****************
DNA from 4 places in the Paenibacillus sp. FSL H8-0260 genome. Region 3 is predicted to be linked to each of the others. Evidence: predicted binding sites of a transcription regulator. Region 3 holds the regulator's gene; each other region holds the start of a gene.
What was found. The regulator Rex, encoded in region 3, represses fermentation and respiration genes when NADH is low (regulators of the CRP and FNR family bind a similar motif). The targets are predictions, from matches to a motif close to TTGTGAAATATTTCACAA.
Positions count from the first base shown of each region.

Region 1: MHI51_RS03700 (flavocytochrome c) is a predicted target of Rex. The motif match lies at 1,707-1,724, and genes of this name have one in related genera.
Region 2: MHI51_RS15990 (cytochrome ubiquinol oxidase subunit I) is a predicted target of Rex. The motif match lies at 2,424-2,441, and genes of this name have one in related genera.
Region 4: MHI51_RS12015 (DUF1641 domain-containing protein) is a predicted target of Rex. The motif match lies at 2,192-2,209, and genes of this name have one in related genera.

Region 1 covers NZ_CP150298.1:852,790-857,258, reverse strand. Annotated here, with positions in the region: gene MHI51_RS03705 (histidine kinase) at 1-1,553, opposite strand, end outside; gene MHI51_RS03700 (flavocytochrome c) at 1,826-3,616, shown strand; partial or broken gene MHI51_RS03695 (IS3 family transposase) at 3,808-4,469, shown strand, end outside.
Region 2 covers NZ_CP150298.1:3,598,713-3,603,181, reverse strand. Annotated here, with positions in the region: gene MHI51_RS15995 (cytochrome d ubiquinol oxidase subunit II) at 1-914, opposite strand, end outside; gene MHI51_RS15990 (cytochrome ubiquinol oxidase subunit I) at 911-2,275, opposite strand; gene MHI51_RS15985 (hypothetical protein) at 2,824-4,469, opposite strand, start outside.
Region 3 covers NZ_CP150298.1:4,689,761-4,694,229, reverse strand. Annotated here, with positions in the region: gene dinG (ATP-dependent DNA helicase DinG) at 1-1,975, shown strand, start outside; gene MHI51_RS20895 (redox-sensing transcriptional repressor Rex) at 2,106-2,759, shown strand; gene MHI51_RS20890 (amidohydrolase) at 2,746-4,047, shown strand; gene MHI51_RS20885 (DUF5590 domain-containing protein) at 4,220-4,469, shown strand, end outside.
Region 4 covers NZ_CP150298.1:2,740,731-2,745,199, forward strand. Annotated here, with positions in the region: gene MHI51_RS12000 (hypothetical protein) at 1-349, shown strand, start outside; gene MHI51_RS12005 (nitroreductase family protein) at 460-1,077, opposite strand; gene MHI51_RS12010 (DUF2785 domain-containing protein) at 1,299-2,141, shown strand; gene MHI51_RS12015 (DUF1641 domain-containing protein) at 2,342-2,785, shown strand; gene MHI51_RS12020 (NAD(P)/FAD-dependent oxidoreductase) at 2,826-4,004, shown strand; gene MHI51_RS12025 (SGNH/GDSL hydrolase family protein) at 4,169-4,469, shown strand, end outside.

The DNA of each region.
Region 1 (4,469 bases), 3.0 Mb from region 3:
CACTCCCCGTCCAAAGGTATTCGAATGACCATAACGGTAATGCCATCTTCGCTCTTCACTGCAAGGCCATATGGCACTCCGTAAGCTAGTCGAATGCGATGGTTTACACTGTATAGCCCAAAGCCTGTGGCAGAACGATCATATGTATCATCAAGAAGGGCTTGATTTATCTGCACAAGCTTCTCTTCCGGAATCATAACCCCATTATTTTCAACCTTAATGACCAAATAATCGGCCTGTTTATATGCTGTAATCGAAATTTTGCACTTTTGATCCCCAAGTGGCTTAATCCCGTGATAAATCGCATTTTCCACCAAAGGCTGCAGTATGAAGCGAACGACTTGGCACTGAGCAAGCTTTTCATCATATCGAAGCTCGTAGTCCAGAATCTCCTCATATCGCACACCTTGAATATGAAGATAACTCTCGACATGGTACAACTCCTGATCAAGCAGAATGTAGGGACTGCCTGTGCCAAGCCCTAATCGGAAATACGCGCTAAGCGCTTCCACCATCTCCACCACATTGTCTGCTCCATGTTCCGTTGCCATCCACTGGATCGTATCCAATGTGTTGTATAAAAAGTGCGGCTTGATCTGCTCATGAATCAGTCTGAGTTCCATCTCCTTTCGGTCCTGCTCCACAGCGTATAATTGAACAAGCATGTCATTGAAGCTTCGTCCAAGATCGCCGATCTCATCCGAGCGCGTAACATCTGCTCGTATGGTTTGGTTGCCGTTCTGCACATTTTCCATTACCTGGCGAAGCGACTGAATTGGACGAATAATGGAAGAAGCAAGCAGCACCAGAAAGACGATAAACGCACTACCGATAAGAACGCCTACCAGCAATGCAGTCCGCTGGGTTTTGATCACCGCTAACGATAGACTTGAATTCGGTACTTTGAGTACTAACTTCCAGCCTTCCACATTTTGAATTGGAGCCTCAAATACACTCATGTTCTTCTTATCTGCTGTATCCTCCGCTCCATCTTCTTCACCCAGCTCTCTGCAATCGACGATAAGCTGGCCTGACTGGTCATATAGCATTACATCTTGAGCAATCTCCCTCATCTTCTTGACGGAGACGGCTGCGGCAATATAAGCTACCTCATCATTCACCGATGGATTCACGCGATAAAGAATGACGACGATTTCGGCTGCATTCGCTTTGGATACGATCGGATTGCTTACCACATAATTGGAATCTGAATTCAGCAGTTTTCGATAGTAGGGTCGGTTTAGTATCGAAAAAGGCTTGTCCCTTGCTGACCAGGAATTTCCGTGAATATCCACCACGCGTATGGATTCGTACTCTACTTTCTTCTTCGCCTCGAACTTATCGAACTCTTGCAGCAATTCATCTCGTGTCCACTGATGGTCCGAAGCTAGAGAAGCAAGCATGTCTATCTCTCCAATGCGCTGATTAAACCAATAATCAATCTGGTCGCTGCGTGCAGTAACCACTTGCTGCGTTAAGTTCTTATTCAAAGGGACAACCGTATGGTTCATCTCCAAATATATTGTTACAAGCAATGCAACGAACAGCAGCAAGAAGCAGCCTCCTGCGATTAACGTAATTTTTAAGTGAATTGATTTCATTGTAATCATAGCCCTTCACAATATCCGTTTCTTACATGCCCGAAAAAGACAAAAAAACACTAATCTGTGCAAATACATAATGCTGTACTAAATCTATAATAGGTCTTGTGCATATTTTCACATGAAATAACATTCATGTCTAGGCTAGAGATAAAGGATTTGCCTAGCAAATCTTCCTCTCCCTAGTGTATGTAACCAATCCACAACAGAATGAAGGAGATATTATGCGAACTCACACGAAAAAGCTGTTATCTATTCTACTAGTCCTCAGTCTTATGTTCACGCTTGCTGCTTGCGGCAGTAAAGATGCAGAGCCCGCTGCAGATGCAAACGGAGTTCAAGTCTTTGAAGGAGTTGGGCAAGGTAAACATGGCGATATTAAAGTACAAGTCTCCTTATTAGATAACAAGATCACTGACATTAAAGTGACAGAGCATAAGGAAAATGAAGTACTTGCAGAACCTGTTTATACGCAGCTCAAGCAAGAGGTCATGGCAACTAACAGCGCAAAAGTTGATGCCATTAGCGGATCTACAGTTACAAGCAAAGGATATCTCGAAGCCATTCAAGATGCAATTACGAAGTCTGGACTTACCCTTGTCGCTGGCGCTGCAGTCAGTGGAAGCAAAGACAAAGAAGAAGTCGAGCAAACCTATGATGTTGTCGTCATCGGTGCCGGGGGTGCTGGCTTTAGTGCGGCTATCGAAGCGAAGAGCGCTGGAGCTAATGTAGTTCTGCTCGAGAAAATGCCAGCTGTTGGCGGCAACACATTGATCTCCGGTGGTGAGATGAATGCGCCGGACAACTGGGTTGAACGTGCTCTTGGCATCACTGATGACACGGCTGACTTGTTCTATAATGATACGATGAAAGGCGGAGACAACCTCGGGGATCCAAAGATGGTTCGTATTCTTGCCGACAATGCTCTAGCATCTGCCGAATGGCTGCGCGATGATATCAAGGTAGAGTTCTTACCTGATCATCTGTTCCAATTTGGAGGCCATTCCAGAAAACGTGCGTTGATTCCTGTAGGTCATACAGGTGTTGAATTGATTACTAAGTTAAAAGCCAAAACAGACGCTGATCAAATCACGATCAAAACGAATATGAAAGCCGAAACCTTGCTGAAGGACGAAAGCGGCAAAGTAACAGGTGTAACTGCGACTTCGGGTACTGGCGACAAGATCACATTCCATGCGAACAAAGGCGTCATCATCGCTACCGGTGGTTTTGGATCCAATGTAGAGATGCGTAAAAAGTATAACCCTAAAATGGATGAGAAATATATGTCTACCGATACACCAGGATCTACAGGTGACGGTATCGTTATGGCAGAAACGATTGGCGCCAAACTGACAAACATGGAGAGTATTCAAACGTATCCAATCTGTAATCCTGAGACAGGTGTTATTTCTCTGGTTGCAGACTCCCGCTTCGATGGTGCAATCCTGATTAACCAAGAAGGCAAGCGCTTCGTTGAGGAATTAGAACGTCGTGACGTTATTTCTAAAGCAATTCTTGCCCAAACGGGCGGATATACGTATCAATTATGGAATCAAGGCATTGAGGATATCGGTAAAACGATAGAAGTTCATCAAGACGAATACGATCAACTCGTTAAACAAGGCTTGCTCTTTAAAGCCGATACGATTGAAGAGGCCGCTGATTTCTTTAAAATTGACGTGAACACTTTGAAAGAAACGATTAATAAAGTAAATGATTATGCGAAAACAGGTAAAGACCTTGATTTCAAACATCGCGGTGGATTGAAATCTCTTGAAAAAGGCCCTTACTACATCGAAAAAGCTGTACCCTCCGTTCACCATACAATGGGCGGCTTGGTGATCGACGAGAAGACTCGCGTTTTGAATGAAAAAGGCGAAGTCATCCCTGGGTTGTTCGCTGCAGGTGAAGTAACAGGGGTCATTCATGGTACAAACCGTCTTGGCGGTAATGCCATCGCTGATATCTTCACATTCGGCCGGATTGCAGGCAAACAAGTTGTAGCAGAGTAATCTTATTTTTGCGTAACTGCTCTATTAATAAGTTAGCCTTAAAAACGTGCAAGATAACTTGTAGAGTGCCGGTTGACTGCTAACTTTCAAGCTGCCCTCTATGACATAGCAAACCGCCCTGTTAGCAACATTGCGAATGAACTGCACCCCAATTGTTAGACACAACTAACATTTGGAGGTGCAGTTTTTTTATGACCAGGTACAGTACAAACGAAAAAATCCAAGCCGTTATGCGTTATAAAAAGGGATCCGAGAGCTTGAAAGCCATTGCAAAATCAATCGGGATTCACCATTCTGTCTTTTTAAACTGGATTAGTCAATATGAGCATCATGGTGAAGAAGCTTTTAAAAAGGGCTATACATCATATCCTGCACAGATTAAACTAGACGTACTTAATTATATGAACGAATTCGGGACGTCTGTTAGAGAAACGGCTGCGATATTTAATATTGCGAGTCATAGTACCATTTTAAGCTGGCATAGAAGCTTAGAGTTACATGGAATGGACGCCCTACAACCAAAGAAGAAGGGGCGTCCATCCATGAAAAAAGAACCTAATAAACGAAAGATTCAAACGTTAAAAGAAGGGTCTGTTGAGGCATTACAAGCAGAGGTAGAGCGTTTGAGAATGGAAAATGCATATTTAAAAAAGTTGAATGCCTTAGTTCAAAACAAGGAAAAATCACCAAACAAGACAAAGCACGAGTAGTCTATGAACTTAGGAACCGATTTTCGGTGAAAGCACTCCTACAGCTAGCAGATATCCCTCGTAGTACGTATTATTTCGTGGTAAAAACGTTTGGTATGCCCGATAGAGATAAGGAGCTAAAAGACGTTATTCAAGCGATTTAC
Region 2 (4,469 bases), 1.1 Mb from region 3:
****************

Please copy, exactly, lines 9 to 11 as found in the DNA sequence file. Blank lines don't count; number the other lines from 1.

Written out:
Region 3 covers NZ_CP150298.1:4,689,761-4,694,229, reverse strand. Annotated here, with positions in the region: gene dinG (ATP-dependent DNA helicase DinG) at 1-1,975, shown strand, start outside; gene MHI51_RS20895 (redox-sensing transcriptional repressor Rex) at 2,106-2,759, shown strand; gene MHI51_RS20890 (amidohydrolase) at 2,746-4,047, shown strand; gene MHI51_RS20885 (DUF5590 domain-containing protein) at 4,220-4,469, shown strand, end outside.
Region 4 covers NZ_CP150298.1:2,740,731-2,745,199, forward strand. Annotated here, with positions in the region: gene MHI51_RS12000 (hypothetical protein) at 1-349, shown strand, start outside; gene MHI51_RS12005 (nitroreductase family protein) at 460-1,077, opposite strand; gene MHI51_RS12010 (DUF2785 domain-containing protein) at 1,299-2,141, shown strand; gene MHI51_RS12015 (DUF1641 domain-containing protein) at 2,342-2,785, shown strand; gene MHI51_RS12020 (NAD(P)/FAD-dependent oxidoreductase) at 2,826-4,004, shown strand; gene MHI51_RS12025 (SGNH/GDSL hydrolase family protein) at 4,169-4,469, shown strand, end outside.

The DNA of each region.